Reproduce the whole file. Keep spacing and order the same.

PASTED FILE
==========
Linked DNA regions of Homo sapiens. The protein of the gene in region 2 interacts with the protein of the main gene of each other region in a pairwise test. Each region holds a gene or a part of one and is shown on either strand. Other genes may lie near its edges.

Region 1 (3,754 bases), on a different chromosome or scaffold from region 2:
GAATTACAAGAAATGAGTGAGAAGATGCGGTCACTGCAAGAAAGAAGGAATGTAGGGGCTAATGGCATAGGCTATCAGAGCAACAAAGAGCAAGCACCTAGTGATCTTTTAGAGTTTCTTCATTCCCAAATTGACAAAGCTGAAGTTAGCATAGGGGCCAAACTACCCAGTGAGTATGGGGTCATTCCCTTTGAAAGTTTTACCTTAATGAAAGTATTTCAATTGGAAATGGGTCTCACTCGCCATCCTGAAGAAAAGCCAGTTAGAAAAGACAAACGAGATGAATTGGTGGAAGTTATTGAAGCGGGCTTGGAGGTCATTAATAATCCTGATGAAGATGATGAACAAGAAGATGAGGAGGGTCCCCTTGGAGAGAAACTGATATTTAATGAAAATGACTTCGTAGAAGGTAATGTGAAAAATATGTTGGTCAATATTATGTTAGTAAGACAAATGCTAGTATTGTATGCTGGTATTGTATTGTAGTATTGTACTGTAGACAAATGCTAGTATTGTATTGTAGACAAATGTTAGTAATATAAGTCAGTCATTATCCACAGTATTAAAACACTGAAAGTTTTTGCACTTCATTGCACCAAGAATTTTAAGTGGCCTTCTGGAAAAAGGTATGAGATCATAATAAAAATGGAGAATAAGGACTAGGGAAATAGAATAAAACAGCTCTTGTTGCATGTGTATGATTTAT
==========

Linked DNA regions of Homo sapiens. The protein of the gene in region 2 interacts with the protein of the main gene of each other region in a pairwise test. Each region holds a gene or a part of one and is shown on either strand. Other genes may lie near its edges.

Region 1 (3,754 bases), on a different chromosome or scaffold from region 2:
GAATTACAAGAAATGAGTGAGAAGATGCGGTCACTGCAAGAAAGAAGGAATGTAGGGGCTAATGGCATAGGCTATCAGAGCAACAAAGAGCAAGCACCTAGTGATCTTTTAGAGTTTCTTCATTCCCAAATTGACAAAGCTGAAGTTAGCATAGGGGCCAAACTACCCAGTGAGTATGGGGTCATTCCCTTTGAAAGTTTTACCTTAATGAAAGTATTTCAATTGGAAATGGGTCTCACTCGCCATCCTGAAGAAAAGCCAGTTAGAAAAGACAAACGAGATGAATTGGTGGAAGTTATTGAAGCGGGCTTGGAGGTCATTAATAATCCTGATGAAGATGATGAACAAGAAGATGAGGAGGGTCCCCTTGGAGAGAAACTGATATTTAATGAAAATGACTTCGTAGAAGGTAATGTGAAAAATATGTTGGTCAATATTATGTTAGTAAGACAAATGCTAGTATTGTATGCTGGTATTGTATTGTAGTATTGTACTGTAGACAAATGCTAGTATTGTATTGTAGACAAATGTTAGTAATATAAGTCAGTCATTATCCACAGTATTAAAACACTGAAAGTTTTTGCACTTCATTGCACCAAGAATTTTAAGTGGCCTTCTGGAAAAAGGTATGAGATCATAATAAAAATGGAGAATAAGGACTAGGGAAATAGAATAAAACAGCTCTTGTTGCATGTGTATGATTTAT